Baskin said weight gain and seeking obesity treatment is influenced by disparities in treatment due to language, transportation, income, literacy and geography in addition to provider communication.

“One size does not fit all,” Baskin told Healio. “It is imperative to understand the sociocultural context of the target audience and tailor interventions to match that reality.”

Race, exposures and weight gain

Higher obesity rates are associated with Black and Hispanic adults living in racially segregated communities, people living in rural vs. urban communities, those who live in so-called “food deserts” with limited access to grocery stores, or “food swamps” with a high proportion of fast-food restaurants.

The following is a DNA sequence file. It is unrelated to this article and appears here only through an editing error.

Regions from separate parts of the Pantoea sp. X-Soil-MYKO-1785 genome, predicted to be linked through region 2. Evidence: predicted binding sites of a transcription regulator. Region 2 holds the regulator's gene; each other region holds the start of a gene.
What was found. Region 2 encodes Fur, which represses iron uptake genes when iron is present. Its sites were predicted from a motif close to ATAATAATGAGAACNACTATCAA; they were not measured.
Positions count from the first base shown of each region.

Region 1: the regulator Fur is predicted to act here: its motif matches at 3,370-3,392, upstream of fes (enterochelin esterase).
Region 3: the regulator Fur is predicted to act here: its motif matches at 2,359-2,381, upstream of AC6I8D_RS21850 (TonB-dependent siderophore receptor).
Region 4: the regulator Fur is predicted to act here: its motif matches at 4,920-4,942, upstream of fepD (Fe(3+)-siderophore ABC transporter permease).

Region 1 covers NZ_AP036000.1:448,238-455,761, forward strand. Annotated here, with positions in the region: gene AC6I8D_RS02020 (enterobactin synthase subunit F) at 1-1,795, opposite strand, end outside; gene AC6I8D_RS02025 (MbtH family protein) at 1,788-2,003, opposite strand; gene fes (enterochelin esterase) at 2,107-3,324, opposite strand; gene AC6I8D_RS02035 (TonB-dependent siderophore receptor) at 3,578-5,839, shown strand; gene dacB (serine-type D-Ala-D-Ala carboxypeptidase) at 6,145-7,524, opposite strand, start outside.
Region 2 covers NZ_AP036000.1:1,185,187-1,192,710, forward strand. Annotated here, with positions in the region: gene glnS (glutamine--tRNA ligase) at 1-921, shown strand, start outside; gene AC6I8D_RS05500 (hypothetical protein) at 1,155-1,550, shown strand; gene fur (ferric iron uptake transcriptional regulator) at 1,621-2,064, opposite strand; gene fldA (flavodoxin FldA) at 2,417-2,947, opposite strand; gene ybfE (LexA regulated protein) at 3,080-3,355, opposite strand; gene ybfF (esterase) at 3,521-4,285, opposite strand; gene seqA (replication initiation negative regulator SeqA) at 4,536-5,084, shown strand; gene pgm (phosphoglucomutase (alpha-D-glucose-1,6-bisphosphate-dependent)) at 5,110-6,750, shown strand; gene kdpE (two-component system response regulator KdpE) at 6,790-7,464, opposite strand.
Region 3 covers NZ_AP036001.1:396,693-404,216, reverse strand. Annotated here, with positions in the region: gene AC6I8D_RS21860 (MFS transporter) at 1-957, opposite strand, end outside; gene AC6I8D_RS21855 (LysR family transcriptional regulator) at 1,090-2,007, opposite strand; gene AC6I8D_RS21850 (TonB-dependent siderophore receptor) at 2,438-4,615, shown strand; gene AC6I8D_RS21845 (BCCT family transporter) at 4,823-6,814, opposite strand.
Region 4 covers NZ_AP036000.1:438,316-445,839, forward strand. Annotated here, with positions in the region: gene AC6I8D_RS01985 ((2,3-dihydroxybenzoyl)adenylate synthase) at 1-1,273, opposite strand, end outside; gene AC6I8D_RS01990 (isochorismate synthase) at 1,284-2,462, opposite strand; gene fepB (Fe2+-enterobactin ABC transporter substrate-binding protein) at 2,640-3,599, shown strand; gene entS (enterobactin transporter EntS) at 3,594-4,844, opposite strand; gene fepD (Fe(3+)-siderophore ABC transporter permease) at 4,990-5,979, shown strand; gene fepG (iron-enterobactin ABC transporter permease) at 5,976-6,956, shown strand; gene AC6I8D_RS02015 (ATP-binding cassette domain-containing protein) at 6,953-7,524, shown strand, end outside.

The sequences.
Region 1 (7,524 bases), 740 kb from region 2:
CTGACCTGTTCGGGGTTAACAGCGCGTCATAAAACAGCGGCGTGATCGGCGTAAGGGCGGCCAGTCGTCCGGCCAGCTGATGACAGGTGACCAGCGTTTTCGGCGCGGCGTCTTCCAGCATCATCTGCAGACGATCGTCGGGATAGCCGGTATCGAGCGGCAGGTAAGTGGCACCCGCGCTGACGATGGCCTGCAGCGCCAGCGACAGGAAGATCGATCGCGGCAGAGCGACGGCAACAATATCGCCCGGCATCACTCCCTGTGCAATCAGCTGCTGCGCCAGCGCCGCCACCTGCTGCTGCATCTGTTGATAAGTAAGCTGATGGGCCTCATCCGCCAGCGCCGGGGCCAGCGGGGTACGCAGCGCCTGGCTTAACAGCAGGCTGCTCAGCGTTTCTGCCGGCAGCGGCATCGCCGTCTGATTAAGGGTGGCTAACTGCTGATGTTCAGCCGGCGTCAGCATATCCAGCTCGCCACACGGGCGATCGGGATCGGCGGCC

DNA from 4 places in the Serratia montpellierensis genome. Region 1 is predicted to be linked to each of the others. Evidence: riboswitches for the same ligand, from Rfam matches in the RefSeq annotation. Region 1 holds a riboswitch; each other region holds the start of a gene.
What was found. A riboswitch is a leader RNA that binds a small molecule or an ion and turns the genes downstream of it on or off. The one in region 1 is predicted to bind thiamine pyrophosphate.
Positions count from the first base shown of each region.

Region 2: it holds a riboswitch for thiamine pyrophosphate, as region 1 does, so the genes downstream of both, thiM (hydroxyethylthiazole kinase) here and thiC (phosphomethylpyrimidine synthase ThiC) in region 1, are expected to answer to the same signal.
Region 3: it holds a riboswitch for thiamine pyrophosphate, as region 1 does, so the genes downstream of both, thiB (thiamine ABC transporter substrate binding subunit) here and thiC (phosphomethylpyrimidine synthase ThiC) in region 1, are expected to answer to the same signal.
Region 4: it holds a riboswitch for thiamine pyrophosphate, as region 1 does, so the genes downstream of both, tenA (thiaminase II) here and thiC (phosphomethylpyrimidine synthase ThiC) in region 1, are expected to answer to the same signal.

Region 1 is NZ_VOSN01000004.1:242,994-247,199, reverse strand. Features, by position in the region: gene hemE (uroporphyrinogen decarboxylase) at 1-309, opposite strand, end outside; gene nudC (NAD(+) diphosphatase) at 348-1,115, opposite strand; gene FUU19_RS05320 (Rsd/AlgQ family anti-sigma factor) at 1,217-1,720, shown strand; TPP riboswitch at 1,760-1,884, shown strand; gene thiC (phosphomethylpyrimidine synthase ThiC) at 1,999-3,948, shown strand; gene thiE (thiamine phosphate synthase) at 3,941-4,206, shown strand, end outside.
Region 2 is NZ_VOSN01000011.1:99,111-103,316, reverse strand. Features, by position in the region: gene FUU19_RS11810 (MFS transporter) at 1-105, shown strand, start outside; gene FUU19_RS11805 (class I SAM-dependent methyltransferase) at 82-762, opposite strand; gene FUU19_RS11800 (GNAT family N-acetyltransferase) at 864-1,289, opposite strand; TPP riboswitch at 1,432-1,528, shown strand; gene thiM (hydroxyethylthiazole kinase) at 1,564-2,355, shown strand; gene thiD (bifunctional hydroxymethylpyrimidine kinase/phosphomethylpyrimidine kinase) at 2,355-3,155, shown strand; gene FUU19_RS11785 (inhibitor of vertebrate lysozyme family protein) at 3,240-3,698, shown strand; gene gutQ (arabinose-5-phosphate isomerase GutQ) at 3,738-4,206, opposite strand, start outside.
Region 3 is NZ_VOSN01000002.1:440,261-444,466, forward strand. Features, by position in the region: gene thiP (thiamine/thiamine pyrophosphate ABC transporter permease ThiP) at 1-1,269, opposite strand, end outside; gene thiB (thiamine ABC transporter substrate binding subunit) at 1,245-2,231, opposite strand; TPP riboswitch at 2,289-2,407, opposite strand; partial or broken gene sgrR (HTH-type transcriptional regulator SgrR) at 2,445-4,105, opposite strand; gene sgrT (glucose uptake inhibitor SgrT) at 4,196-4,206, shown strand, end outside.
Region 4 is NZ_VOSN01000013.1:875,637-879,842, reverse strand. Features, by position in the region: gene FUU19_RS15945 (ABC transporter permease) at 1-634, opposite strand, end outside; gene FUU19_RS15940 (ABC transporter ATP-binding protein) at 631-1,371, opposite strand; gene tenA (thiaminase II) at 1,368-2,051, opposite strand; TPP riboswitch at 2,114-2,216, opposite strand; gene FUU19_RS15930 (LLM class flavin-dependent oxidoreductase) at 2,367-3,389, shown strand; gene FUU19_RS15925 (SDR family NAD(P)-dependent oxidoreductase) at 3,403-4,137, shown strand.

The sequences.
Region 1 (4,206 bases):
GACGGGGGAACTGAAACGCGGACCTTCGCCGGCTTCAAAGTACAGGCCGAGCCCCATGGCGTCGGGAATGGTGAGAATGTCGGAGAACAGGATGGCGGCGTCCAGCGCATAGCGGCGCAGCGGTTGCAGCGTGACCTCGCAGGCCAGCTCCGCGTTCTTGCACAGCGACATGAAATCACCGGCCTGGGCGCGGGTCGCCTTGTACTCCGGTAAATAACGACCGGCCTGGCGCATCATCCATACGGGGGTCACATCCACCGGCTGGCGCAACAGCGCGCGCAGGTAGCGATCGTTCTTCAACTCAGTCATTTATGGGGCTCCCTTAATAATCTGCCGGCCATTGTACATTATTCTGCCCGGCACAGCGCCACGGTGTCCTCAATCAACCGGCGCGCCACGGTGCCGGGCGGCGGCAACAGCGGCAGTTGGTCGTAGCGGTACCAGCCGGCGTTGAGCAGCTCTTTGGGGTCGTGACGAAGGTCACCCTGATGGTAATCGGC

Native American, Pacific Islander, Black and Hispanic people are also more likely to experience food insecurity compared with Asian and white individuals, Baskin said. Exposure to multiple stressors, such as childhood adversity, acute life events, financial strain and lifetime discrimination, also explain some race differences in obesity prevalence, Baskin said.

“Differences in weight-related attitudes, obesity stigma and cultural perceptions of body size may lead to less utilization of weight-loss interventions among Black women, who may not view weight as a problem until at a higher BMI,” Baskin said. “We also know that Black patients are less likely than white patients to get weight-loss advice, and there may be practices within the health system itself that limit referrals, particularly for those from socioeconomically disadvantaged backgrounds.”